In terms of experience working within county government, Fallon’s is the only one that matches Gutshall. From 2004 to 2013, Fallon served on the county’s Planning Commission and as its chair in 2009. Fallon also served as the chair of the zoning subcommittee. Fallon has also served on various education, transportation, housing and green space boards and commissions. In 2015, Fallon was one of the wide field of Democrats running for two vacant seats, but came in third behind County Board members Katie Cristol and Christian Dorsey. If Gutshall is the favorite of the Democratic establishment, Fallon presents himself as the Bernie Sanders-style alternative.
“This process is heavily influenced by insiders,” said Fallon, pointing to the local Democrats’ decision to have a caucus rather than a primary. “It was an insider decision to support an insider candidate.”
Fallon say he’s concerned that the caucus could hurt Arlington Democrats’ public image, noting that the last time the party did a caucus was in 2014, which resulted in Democrat Alan Howze losing to independent John Vihstadt and breaking the Democratic grip on the County Board.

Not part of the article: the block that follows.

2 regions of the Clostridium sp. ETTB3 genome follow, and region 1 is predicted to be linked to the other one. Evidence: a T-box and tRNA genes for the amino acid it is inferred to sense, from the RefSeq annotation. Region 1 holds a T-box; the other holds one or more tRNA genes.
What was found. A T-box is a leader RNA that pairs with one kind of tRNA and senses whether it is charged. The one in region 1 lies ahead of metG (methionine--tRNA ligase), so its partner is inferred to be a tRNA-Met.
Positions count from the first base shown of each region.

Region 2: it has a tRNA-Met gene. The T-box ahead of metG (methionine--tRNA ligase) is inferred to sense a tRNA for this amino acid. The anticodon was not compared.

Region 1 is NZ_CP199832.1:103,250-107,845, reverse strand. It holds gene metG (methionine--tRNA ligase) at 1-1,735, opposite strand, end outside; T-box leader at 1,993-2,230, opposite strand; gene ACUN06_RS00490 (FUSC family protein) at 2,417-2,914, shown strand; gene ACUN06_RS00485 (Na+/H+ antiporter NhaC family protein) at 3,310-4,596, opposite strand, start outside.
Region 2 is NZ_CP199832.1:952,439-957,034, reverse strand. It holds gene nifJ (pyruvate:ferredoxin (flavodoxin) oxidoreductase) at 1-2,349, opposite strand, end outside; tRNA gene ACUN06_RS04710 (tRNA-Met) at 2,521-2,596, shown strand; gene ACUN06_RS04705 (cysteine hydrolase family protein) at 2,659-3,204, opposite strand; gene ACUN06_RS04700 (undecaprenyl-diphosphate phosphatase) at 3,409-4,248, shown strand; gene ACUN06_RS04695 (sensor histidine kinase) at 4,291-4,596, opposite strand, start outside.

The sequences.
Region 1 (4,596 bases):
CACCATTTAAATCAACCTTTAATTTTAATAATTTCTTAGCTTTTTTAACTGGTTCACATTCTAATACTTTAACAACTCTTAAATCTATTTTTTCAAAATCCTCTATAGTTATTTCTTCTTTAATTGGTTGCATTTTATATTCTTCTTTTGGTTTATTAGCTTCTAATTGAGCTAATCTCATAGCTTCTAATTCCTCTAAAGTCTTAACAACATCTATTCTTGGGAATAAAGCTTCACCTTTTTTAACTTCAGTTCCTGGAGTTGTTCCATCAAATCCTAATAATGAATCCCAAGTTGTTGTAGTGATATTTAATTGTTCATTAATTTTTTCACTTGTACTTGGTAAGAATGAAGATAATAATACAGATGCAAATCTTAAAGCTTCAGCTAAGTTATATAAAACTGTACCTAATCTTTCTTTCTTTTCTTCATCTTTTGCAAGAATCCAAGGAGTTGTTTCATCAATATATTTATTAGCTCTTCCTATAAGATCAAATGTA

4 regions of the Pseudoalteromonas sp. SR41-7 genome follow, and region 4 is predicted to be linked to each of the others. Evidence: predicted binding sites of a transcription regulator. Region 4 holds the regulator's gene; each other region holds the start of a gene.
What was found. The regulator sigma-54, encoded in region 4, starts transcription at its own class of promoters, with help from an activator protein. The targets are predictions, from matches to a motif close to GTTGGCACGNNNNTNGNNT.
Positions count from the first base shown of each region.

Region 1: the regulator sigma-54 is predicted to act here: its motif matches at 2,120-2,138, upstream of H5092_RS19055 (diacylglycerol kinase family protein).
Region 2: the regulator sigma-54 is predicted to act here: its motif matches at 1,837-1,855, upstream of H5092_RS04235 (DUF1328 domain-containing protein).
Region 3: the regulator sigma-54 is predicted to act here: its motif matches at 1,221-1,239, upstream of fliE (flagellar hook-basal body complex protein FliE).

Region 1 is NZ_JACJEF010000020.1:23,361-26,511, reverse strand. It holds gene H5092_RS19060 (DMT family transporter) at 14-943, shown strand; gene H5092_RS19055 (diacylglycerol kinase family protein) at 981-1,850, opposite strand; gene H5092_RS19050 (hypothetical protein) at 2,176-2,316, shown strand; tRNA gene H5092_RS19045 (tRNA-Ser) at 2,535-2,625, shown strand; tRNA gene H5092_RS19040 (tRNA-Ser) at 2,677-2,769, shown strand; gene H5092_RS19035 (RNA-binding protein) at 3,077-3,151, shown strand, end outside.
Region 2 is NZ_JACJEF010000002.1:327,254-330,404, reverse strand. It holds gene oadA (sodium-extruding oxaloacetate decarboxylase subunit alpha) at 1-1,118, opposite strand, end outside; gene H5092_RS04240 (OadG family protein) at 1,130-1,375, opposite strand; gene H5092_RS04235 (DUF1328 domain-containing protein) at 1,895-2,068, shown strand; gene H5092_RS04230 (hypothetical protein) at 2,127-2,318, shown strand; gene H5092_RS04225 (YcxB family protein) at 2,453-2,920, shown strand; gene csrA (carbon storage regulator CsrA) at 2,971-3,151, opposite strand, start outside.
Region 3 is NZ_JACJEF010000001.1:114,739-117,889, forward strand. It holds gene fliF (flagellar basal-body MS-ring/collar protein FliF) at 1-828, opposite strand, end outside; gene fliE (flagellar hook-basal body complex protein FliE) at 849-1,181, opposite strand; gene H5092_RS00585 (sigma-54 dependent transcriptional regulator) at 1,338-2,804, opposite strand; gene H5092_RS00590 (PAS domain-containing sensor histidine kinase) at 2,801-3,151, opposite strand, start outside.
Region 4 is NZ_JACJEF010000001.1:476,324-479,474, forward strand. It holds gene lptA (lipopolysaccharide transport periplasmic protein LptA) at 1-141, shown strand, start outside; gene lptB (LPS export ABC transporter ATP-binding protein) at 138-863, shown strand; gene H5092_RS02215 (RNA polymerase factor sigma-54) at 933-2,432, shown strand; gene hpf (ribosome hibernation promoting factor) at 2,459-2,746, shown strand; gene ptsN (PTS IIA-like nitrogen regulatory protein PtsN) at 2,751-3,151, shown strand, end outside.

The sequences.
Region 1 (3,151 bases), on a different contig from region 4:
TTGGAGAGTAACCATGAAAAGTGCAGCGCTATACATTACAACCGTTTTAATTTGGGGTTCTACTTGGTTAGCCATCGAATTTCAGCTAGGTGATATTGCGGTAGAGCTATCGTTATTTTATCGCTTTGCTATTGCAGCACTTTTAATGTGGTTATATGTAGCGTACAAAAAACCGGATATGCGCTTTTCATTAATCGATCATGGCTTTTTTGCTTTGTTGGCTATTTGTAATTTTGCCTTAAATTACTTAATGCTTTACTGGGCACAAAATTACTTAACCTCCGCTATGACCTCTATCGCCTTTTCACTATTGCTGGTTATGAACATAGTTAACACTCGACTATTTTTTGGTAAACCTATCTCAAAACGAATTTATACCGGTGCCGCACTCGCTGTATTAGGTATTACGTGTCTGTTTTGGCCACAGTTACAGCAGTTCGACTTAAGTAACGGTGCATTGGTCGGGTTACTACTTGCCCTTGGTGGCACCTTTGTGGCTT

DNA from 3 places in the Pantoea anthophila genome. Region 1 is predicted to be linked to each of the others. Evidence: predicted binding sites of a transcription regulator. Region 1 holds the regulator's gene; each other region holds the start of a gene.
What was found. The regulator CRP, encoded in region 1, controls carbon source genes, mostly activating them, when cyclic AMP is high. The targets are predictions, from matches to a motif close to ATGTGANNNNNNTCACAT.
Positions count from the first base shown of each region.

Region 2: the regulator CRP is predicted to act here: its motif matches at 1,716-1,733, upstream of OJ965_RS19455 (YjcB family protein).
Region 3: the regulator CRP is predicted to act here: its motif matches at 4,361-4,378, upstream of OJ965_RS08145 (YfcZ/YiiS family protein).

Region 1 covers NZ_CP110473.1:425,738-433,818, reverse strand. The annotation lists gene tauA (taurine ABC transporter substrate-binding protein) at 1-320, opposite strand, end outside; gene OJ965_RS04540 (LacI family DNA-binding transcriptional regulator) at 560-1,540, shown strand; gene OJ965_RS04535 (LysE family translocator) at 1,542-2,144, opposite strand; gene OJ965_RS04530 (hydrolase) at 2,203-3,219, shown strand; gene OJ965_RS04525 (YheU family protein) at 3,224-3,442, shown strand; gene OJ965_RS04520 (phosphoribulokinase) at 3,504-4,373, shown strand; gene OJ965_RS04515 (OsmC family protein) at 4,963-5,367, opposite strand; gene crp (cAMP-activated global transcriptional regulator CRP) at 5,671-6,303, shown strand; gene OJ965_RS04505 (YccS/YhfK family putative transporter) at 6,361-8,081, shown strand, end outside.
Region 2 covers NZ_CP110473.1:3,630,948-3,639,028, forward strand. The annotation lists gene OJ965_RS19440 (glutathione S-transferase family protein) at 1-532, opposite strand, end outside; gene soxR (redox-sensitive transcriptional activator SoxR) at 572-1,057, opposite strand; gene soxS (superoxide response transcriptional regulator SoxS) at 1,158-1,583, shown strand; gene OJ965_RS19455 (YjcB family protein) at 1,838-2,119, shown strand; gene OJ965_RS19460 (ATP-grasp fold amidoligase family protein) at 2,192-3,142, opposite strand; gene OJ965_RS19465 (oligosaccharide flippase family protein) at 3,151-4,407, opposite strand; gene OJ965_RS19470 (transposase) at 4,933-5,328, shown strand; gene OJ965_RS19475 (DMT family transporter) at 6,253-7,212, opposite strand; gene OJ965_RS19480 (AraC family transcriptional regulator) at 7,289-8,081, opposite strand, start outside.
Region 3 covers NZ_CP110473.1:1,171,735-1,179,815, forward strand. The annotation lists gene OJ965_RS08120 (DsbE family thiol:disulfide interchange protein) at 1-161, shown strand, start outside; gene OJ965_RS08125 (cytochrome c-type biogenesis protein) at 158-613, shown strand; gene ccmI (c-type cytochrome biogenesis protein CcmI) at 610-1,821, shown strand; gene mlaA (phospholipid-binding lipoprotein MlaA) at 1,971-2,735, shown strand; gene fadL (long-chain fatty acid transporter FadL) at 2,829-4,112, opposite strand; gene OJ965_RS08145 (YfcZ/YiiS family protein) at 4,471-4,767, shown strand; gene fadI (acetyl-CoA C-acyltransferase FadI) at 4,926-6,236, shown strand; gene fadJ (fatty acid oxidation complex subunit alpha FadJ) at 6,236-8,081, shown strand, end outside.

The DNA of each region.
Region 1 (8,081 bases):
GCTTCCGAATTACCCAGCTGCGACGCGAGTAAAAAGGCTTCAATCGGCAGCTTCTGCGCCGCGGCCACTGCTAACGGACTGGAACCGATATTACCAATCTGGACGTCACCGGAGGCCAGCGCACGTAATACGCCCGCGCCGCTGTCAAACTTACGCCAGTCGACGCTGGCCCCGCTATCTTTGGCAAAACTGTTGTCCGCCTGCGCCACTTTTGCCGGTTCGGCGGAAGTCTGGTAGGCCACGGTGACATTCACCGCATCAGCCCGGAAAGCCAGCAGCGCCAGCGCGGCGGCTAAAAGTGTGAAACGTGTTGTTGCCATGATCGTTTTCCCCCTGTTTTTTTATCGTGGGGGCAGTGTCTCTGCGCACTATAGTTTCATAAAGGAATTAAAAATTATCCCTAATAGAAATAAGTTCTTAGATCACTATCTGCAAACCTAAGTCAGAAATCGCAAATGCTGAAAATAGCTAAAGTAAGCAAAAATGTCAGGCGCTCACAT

“If you believe you have a great candidate, that’s fine, but don’t make it onerous to participate in democracy,” said Fallon. “If there’s a fractious relationship in the party, it’s because a large number of people feel unheard.”
In some ways, Fallon says these are similar problems that plague the county government.
“Arlington County has done better for outreach [recently], but it fails to incorporate the feedback if it’s dissenting,” said Fallon. “There is a tendency to dismiss those who don’t accept our vision. These people are not obstructionists, we need to incorporate that feedback into county policy.”